Yes I suppose we could have used up our holiday entitlement during the period of notice, although the situation was that as we had prospective buyers descending on us to perform due diligence all of the staff were actually putting in extra (unpaid) hours during that last month since the best result for us would have been the sale of the business as an ongoing concern.

 

The Company actually had a firm and reasonable offer on the table at an early juncture but decided to instruct an agency to produce a prospectus and indeed at one stage there were 14 prospective buyers although at the end of the day the only firm offer was that from the original Company. However, having waited patiently whilst our Company went through this process, the other Company decided to reduce the offer albeit that it was still a reasonable offer. Suicidally the board decided to try and negotiate to get them to review their offer upwards and at the 11th hour this offer was pulled altogether.

 

Keith

Edited by SHOKE
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Yes, I would agree with the need for some professional advice. I did understand that normally employees are considered preferred cerditors, but I am led to also understand that the structure of a CVA does allow employers escape some of the normal obligations of a still solvent employer - but as I said, I don't know all the ins and outs of it, and I am certain you will know more. If I can find out anything else I will obviously pass it on. But it does seem that this is what the supervisors are relying on in their advice (which may in itself be a flawed understanding!), because in employment law terms, you are, of course, quite correct, and contractual obligations should be honoured unless the company is entirely unable to do so through insolvency.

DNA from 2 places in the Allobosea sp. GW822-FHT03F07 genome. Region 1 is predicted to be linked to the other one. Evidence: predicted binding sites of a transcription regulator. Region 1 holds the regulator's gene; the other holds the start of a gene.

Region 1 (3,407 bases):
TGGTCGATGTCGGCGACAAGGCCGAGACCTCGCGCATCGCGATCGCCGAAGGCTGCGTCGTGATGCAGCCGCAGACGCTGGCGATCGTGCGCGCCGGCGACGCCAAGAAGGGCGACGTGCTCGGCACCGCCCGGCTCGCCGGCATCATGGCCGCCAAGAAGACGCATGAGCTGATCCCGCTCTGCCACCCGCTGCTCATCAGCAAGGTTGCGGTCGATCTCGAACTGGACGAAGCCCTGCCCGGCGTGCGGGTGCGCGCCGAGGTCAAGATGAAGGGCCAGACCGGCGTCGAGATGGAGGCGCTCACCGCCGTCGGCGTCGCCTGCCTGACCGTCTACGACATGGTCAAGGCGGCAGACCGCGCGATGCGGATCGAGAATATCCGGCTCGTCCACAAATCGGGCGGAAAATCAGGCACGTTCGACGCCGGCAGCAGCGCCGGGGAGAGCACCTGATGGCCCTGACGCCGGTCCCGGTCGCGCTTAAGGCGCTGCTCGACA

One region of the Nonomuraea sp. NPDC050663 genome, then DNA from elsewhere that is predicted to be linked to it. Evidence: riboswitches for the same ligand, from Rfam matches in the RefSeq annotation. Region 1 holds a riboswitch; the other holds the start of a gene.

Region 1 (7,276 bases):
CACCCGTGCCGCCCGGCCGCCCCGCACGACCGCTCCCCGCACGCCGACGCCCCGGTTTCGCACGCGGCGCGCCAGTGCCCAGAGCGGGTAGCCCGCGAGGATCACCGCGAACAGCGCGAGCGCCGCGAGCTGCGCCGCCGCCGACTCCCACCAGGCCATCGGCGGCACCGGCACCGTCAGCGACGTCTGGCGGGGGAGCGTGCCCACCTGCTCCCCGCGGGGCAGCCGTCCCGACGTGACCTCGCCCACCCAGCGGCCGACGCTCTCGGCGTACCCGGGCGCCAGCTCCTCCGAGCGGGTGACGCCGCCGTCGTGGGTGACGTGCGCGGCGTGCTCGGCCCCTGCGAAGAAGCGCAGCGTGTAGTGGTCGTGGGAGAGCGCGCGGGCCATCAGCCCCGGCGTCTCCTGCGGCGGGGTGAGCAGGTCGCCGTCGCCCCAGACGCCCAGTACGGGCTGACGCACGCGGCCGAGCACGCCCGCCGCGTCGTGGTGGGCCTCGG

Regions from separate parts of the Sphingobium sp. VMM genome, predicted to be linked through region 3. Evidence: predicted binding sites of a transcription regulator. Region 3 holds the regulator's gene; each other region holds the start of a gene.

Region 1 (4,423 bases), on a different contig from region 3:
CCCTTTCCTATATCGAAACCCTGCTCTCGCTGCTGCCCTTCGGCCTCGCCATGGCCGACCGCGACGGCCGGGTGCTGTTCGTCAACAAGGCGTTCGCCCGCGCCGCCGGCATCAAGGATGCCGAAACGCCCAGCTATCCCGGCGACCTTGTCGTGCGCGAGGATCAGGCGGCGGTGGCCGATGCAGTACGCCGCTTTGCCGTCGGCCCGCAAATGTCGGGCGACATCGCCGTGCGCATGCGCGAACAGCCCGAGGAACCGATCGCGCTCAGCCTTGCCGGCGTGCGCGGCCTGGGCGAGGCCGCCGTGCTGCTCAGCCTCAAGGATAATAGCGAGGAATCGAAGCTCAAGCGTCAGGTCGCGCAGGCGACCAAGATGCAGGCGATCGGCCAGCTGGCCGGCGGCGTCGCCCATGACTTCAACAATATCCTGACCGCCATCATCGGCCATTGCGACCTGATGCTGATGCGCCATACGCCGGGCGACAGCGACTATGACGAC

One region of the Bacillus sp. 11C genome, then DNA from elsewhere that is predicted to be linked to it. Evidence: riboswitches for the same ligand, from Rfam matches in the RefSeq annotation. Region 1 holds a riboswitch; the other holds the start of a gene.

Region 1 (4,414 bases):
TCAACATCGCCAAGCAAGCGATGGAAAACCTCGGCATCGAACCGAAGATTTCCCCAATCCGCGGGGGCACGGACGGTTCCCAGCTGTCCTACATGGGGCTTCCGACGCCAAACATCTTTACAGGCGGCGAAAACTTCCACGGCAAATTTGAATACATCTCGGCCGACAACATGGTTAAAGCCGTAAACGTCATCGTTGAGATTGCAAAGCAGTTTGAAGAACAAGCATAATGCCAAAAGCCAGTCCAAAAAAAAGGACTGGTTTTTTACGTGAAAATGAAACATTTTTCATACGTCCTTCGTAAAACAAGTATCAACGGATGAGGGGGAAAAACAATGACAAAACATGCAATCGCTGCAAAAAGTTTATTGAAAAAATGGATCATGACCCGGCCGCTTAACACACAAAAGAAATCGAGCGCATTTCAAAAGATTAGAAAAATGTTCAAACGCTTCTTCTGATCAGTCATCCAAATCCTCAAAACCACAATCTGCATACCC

Elche - I think the article you were looking at is now quite old as it describes what is now generally accepted as the tax situation, and it is a few years since HMRC have made many attempts at further inroads into PILON - although there has been speculation that they will try to go further, they have not yet done so. But it does point out the pitfalls, and the need to be very sure of what you are doing when agreeing such a payment.

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I am a barrister specialising in employment law, and only represent employees. My advice on employment issues is advice - not legal opinion - and is based only on the facts you provide. If you want an accurate assessment of your case and prospects, you should get legal opinion from a lawyer - not a public forum. Anything I tell you is for guidance only, and is based on my experience of the law in the context of what details you provide.

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Elche - I think the article you were looking at is now quite old as it describes what is now generally accepted as the tax situation, and it is a few years since HMRC have made many attempts at further inroads into PILON -

 

Yeah, could be it was late last night when I was looking at this. I know when I represented Claimants (which wasn't for long) we attempted to claim the payment gross in the schedule (as per the wording above) where there was no PILON clause in the contract.

 

I prefer the argument that if this is truly liquidated damages for BOC then how can it be taxable, but I can also see the argument that had the Claimant have received this (i.e. had the contract been performed) they would have got it net.

 

A coin with two sides me thinks!

 

Che

...................................................................... [FONT=Comic Sans MS]Please post on a thread before sending a PM. My opinion's are not expressed as agent or representative of The Consumer Action Group. Always seek professional advice from a qualified legal adviser before acting. If I have helped you please feel free to click on the black star.[/FONT] [FONT=Comic Sans MS] I am sorry that work means I don't get into the Employment Forum as often as I would like these days, but nonetheless I'll try to pop in when I can.[/FONT] [FONT=Arial Black][FONT=Comic Sans MS][COLOR=Red]'Venceremos' :wink:[/COLOR][/FONT][/FONT]